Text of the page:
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Amyloidosis secondary to rheumatic diseases - 16 cases.

INTRODUCTION: Secondary amyloidosis (SA) results of tissue deposition of an acute phase reactant protein produced by chronic inflammation. Its incidence appears to be declining, following the improvement of medical care to primary diseases. Our aim is to assess a group of Portuguese patients with amyloidosis secondary to inflammatory rheumatic diseases, and their evolution over the past 10 years.

METHODS: The study comprised 16 patients with SA confirmed by tissue biopsy, hospitalized in the Rheumatology Department of Hospital São João in Oporto in the last 10 years. We made a protocol on epidemiological, clinical and analytical data focusing the rheumatic disease and SA, and possible elements of connection between them.

RESULTS: Of the 16 patients, mainly women (81,2%), with mean age at entry of 56 years, 68,8% had rheumatoid arthritis. Amyloidosis was diagnosed in average at 13,5 years of primary rheumatic disease, and its main manifestation was kidney involvement, which together with infection and orthopaedic surgery or its complications, were the leading causes of hospitalization. In this time interval, 6 patients died. They were older, with longer duration and lower rate of treatment of the primary rheumatic disease, and had SA diagnosed 1,5 years before death (different of the 5 years of those that still alive). They had higher rate of gastrointestinal, neurological and serious kidney involvement, and hospitalizations.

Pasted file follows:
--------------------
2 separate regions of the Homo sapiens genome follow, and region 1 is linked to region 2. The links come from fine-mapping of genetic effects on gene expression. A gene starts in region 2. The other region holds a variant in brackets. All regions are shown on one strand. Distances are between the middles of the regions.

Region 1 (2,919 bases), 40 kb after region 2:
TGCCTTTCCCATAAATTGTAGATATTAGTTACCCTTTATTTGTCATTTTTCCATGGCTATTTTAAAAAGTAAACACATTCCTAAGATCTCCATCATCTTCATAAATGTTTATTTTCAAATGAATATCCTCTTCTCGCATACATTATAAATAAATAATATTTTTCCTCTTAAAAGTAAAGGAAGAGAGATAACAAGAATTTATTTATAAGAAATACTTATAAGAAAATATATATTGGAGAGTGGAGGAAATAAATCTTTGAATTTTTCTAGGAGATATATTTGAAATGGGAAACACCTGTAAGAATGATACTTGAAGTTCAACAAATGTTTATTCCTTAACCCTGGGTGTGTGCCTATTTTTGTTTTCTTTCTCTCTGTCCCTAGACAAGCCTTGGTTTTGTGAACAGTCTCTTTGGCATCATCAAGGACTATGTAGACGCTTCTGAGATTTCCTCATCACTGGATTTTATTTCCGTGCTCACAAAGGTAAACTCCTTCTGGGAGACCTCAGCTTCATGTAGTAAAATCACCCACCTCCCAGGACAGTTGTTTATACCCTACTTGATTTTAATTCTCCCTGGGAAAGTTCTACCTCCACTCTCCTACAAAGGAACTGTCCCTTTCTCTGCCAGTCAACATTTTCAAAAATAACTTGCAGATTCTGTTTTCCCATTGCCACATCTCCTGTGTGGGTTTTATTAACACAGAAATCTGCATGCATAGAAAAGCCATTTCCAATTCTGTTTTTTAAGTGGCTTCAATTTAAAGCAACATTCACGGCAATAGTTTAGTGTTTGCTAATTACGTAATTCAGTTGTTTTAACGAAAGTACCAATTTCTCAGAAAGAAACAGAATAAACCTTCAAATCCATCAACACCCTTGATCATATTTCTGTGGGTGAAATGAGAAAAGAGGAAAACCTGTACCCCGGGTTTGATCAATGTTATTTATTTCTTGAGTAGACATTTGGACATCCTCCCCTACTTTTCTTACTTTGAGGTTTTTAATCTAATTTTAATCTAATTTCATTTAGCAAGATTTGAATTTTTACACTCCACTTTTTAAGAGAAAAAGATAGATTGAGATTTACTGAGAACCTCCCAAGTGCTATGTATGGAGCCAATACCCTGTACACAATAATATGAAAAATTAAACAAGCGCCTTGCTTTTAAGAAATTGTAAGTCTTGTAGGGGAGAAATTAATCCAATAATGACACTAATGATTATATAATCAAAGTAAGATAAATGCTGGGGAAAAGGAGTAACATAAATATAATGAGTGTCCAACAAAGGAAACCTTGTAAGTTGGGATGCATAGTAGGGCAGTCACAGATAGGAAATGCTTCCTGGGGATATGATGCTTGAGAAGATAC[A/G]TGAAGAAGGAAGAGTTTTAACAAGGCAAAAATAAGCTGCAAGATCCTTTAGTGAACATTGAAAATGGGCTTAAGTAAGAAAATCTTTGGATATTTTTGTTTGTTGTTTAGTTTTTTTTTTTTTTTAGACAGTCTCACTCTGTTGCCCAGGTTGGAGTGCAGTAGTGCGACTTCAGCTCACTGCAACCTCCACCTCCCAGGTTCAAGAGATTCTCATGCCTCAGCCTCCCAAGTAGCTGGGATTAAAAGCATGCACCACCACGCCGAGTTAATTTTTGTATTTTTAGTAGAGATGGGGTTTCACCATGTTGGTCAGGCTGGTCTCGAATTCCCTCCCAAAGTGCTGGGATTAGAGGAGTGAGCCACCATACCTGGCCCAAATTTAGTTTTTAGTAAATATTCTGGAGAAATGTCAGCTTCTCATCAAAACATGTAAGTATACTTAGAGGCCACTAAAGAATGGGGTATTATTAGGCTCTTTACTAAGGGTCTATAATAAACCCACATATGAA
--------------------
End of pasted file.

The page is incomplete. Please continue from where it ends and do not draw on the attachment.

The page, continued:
CONCLUSIONS: Improving medical care in rheumatic inflammatory diseases has reduced the incidence of SA. Also, biotherapy appears to be achieving positive results in established amyloidosis, whatever the mechanisms involved. Our data, on Portuguese patients, seems to follow this trend.

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